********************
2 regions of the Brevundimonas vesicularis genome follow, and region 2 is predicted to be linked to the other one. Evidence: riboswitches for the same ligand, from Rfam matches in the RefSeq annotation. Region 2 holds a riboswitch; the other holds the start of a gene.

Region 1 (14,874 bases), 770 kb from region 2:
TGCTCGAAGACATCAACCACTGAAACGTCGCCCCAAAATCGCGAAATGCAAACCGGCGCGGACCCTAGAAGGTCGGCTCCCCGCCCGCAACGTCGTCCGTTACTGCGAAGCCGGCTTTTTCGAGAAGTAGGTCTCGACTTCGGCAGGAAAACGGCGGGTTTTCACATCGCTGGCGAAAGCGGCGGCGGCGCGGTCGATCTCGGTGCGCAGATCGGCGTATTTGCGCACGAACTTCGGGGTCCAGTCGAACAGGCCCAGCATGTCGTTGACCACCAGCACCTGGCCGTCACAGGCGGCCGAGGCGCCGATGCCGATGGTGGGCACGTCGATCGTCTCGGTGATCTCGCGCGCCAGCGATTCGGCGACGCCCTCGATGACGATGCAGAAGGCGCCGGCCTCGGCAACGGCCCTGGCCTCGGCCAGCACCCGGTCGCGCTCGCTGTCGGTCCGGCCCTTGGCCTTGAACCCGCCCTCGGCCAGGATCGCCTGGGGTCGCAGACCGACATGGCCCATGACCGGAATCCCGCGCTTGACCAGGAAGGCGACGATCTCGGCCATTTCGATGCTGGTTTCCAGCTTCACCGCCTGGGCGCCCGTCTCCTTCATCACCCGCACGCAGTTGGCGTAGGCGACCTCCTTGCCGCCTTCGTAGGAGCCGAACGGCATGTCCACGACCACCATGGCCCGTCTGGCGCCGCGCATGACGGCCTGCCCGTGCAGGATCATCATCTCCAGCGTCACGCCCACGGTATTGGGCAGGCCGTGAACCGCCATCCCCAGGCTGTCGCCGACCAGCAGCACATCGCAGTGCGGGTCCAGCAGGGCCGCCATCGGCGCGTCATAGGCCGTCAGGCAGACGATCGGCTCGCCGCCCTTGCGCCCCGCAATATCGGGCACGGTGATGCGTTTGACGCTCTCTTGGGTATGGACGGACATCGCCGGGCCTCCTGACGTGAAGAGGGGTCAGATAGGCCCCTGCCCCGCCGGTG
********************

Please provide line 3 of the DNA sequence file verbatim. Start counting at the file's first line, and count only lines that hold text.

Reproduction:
TGCTCGAAGACATCAACCACTGAAACGTCGCCCCAAAATCGCGAAATGCAAACCGGCGCGGACCCTAGAAGGTCGGCTCCCCGCCCGCAACGTCGTCCGTTACTGCGAAGCCGGCTTTTTCGAGAAGTAGGTCTCGACTTCGGCAGGAAAACGGCGGGTTTTCACATCGCTGGCGAAAGCGGCGGCGGCGCGGTCGATCTCGGTGCGCAGATCGGCGTATTTGCGCACGAACTTCGGGGTCCAGTCGAACAGGCCCAGCATGTCGTTGACCACCAGCACCTGGCCGTCACAGGCGGCCGAGGCGCCGATGCCGATGGTGGGCACGTCGATCGTCTCGGTGATCTCGCGCGCCAGCGATTCGGCGACGCCCTCGATGACGATGCAGAAGGCGCCGGCCTCGGCAACGGCCCTGGCCTCGGCCAGCACCCGGTCGCGCTCGCTGTCGGTCCGGCCCTTGGCCTTGAACCCGCCCTCGGCCAGGATCGCCTGGGGTCGCAGACCGACATGGCCCATGACCGGAATCCCGCGCTTGACCAGGAAGGCGACGATCTCGGCCATTTCGATGCTGGTTTCCAGCTTCACCGCCTGGGCGCCCGTCTCCTTCATCACCCGCACGCAGTTGGCGTAGGCGACCTCCTTGCCGCCTTCGTAGGAGCCGAACGGCATGTCCACGACCACCATGGCCCGTCTGGCGCCGCGCATGACGGCCTGCCCGTGCAGGATCATCATCTCCAGCGTCACGCCCACGGTATTGGGCAGGCCGTGAACCGCCATCCCCAGGCTGTCGCCGACCAGCAGCACATCGCAGTGCGGGTCCAGCAGGGCCGCCATCGGCGCGTCATAGGCCGTCAGGCAGACGATCGGCTCGCCGCCCTTGCGCCCCGCAATATCGGGCACGGTGATGCGTTTGACGCTCTCTTGGGTATGGACGGACATCGCCGGGCCTCCTGACGTGAAGAGGGGTCAGATAGGCCCCTGCCCCGCCGGTG